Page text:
By Mark Boada, Executive Editor
One of the central components of the so-called “mobility revolution” is the booming application of telematics, the wireless digital connection of automobiles. Canada-based Geotab is a world leader in the field, and in this exclusive interview with Fleet Management Weekly, Edward Kulperger, the company’s senior vice president for Europe, provides an inside look into the company, discussing its size, growth rate, fleet focus and agenda for the transition to electric vehicles.
Geotab’s message to the global fleet market right now?
A couple of things. First, that we’re the largest telematics company in the world now. We have a little over 2 million connected vehicles. We’ve been investing heavily into electric vehicles and big data for many years, and we feel that we are well-positioned as a telematics data platform to take advantage of the next wave of investment into connecting your vehicles.
We have 40 billion data points coming into our system every day, so we are one of the largest Cloud organizations on the planet. As industry leaders have said, mobility – understanding and more efficiently managing the movement of goods and vehicles – is going to be the next megatrend, and we think we’re well ahead of the curve there. We’re entirely fleet-focused, and our investment into Big Data, EV technology, and enabling fleets to go and operate electric.
I’ve seen studies that say you’re the second largest.
I don’t know all the criteria they’re using and whether it includes retail customer data. We’re very focused on fleets, and I’d be very curious if one were larger than us. We have 2,024,102 units in vehicles around the world at this very second — I’m looking at a big data board in our facility, and we’re adding approximately 75,000 units per month.
But if we’re number one or two or three or vice versa, it doesn’t affect our focus. We’re an engineering company and we like to convey that. We don’t sell direct to the market, so it enables us to stay focused on the engineering side, the firmware on our devices, the device itself and, more importantly, the application and how to get data to people to leverage the data to make business decisions. So, that’s really our core focus.
We don’t have any private equity or public investment, so we get to control our destiny, and that’s a huge thing we’re proud of. So, every month or every quarter we don’t have a board breathing down our necks saying, “Hey, what press release are we going to put out?” or “What are our numbers?”. We get to stay focused on innovating and the things that are important for the businesses we serve.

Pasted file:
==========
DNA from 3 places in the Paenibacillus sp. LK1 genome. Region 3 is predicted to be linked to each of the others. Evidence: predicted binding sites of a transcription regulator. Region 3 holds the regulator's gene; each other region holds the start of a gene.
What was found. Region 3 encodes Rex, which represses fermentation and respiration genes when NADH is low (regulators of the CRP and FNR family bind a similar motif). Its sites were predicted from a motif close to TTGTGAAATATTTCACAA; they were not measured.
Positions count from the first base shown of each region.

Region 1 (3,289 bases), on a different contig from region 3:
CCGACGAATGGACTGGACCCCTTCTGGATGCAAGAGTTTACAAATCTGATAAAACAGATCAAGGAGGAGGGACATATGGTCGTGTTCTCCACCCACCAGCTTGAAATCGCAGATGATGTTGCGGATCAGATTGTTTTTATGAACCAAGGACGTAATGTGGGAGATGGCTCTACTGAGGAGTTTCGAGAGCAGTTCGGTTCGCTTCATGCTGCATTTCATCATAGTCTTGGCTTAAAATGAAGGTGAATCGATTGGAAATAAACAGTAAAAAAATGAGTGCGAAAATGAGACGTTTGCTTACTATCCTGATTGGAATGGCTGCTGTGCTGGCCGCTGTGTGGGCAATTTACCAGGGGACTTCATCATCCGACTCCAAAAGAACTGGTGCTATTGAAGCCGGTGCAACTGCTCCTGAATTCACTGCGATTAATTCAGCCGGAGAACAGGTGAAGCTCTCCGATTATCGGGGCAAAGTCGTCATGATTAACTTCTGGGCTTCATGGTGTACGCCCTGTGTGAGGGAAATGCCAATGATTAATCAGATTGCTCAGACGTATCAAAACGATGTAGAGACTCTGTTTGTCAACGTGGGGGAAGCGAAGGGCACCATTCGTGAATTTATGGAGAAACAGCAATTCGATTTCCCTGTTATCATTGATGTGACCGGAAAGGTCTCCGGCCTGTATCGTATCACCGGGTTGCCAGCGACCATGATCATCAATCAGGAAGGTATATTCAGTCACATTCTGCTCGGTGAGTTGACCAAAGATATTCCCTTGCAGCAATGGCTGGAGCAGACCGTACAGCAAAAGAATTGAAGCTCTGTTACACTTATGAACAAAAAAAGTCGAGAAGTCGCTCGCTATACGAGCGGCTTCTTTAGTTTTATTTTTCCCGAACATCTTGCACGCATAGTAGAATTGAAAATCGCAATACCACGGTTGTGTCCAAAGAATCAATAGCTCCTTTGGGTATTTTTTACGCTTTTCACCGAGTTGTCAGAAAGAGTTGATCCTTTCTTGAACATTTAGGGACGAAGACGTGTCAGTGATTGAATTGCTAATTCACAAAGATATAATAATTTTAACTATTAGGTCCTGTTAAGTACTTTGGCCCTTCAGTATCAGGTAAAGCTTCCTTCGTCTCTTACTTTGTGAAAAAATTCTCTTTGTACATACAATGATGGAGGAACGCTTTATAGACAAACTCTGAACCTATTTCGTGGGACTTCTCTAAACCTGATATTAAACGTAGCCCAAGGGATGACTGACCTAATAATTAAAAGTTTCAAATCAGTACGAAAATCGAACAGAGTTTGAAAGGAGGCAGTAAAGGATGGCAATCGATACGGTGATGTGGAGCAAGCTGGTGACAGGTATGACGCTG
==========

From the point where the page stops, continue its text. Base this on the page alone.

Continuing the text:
How much of your business lies outside North America?
Ballpark, 85 percent of our business is in North America. Around six years ago we started moving to an international scope. Today, we have just under 100 people in Europe and are growing that. We have branches in the Asia-Pacific region, as well as down in Latin America and South Africa, so we do understand that the markets are significantly different. And we believe that quote “going global” requires local initiatives. We think it’s vitally important to be global, to have local people who understand the nuances of the business, whether it’s data-specific or solution-specific.
There are massive differences between telematics in North America and Europe, and then you extend that into Latin America and APAC and Africa, where risk environments vary, and solutions are leveraged differently. So, we have a real solid understanding of how to go global. We think that focusing on our platform and then adding capabilities around translation and localization of products is the right path to success.
Are you seeing the globalization of fleets a growing trend?
Yes. Over the last couple of years, a number of fleets that have vehicles in multiple countries, that have tens of thousands of vehicles crossing 10, 20 and more borders are starting to consolidate their fleet strategies. There are a few companies that are ahead of the curve there, and two of the largest in their industries have gone global with Geotab. The largest courier company and the largest consumer products company in the world have both presented at our Geotab Connect conference and talked about the virtues of leveraging our data to make purchasing decisions, to infuse health and safety regulations, and create predictive maintenance measures on a local basis with global direction and oversight. Being able to aggregate data globally, minus drivers’ personal information, and leverage it to make data-driven decisions is an absolute trend.